Rashid Latif reveals the loopholes in Pakistan Cricket compared to India – “We treat cricket as a hobby”

Rashid Latif

Former Pakistan cricket captain, Rashid Latif, recently highlighted the stark differences between India and Pakistan in terms of their cricketing setups. These disparities shed light on why India has surged ahead while Pakistan lags behind as a cricketing nation.

India’s cricketing journey has been marked by consistent success. They recently clinched their second T20 World Cup title in the West Indies, demonstrating their prowess on the global stage. India’s achievements extend beyond this recent victory; they have consistently reached the knockout stages of ICC tournaments.

Rashid Latif’s remarks on IPL

Latif emphasized that India’s success isn’t sudden. Going back to 2007, 2011, and 2015, India has steadily gained knowledge from foreign coaches. Their focus on grassroots development, often unnoticed, has been crucial. The Indian Premier League (IPL) played a pivotal role, in bringing together the best minds in cricket. Legends like Ricky Ponting, Michael Hussey, and Dwayne Bravo contribute to their success.

India has transformed cricket into an industry, akin to its thriving film industry. They’ve harnessed financial resources, attracting top talent. In contrast, Pakistan still treats cricket as a hobby. The Pakistan Super League (PSL), while significant, hasn’t evolved as expected. Its highest salary cap remains modest at $140,000. This financial limitation prevents Pakistan from competing for players like Mitchell Starc or Pat Cummins.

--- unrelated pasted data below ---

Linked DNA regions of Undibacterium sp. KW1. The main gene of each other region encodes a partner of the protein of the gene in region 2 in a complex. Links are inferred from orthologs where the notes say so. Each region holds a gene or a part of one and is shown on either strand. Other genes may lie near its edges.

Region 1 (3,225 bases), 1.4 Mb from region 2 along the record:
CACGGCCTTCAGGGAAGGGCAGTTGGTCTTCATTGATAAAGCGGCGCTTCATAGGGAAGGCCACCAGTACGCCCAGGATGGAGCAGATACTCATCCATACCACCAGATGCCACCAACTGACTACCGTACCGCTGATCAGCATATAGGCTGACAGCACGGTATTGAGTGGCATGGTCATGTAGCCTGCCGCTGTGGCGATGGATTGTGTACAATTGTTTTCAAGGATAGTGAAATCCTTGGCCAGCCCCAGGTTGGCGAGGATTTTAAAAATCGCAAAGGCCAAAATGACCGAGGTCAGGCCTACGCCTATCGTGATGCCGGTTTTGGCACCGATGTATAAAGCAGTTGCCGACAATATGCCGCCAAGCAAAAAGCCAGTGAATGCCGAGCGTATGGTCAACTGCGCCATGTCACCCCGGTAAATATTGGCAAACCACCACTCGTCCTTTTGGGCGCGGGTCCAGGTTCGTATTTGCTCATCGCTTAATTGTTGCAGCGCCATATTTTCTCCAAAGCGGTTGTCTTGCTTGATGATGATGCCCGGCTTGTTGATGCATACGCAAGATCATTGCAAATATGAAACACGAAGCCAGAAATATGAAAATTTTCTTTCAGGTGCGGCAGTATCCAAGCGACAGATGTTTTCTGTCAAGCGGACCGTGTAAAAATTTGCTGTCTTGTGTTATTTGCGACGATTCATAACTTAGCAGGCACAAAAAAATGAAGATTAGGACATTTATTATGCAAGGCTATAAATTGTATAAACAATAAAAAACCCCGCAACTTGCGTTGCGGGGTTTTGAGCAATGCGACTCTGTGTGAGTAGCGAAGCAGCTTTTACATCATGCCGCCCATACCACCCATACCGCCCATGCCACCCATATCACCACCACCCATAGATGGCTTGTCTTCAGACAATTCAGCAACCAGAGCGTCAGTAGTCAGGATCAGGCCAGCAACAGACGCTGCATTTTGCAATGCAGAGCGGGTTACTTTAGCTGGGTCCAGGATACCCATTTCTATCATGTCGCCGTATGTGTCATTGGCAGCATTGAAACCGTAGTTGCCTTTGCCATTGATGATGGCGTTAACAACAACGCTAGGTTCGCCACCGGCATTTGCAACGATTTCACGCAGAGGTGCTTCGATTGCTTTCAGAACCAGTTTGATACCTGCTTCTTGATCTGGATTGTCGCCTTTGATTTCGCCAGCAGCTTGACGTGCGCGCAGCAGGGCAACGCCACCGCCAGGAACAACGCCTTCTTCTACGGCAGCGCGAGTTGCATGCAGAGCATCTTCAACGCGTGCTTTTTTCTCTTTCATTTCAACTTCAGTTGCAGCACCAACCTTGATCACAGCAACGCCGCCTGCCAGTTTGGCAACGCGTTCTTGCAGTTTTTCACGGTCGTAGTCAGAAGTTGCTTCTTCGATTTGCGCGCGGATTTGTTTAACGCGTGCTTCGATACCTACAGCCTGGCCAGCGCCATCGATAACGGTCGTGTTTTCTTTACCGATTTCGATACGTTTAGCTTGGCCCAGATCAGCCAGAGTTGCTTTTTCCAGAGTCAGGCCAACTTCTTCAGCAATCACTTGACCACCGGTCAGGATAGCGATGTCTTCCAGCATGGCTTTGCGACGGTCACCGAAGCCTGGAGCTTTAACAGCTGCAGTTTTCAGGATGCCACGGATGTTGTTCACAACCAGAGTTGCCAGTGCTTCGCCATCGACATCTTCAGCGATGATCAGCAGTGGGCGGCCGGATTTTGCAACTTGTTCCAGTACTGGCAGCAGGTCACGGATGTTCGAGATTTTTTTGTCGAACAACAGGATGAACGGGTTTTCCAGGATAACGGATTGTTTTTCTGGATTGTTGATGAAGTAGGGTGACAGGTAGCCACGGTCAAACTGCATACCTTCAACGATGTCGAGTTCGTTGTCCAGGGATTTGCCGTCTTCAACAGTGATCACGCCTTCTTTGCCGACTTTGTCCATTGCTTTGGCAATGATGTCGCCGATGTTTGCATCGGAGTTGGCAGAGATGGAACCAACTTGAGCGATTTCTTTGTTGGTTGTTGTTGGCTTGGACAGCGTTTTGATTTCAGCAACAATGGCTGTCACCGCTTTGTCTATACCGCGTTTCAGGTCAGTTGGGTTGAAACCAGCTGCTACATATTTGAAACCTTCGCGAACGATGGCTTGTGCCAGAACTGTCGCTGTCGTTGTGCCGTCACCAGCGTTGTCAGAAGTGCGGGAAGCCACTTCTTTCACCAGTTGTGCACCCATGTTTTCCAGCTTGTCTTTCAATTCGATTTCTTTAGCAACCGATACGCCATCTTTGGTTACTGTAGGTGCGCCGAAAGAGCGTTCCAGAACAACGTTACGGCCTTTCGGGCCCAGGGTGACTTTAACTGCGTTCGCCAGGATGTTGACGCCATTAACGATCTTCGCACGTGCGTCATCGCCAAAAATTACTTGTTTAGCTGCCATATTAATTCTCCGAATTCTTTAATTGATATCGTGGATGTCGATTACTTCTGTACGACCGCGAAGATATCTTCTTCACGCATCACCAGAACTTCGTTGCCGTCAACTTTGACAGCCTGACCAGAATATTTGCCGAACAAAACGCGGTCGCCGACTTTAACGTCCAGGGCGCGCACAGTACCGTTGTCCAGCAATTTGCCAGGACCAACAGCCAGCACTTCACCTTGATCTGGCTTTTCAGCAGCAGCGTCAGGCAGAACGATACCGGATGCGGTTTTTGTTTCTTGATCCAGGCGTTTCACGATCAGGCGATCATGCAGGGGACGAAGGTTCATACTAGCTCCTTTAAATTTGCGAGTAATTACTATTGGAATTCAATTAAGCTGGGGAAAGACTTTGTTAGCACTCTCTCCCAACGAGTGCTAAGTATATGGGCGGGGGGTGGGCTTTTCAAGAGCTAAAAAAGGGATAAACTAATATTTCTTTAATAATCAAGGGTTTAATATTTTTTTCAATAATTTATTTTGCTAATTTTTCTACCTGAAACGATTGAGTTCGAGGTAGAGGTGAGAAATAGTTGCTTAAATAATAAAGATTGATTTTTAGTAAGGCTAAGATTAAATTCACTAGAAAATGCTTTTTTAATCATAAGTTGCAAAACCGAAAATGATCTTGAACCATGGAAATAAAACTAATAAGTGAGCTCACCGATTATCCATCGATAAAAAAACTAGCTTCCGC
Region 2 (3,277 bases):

“India, just like their film industry, developed a cricket industry. We treat cricket as a hobby that’s why we couldn’t turn it into a business. PSL is still there from where it had started. The highest salary cap is $1.40 lakh. Why can’t they push it further? Why can’t we have players like Mitchell Starc or Pat Cummins? Because we don’t have the money so there’s no business,” Latif said.

The visionaries behind PSL were ousted prematurely, hindering expansion. Bangladesh’s Bangladesh Premier League (BPL) boasts more foreign players due to better financial backing. Moeen Ali and David Miller play there, while Pakistan struggles to progress.

Latif also highlighted India’s reliance on data-driven preparation. The IPL’s influence has shifted India’s focus from spotting talent with the “naked eye” to a more scientific approach. This shift has contributed significantly to their success.

India’s cricketing industry, knowledge-sharing, and financial investments have propelled them forward. Meanwhile, Pakistan’s challenges lie in transforming cricket from a hobby into a thriving business. As both nations continue their cricketing journeys, lessons from India’s model can guide Pakistan toward a brighter future.

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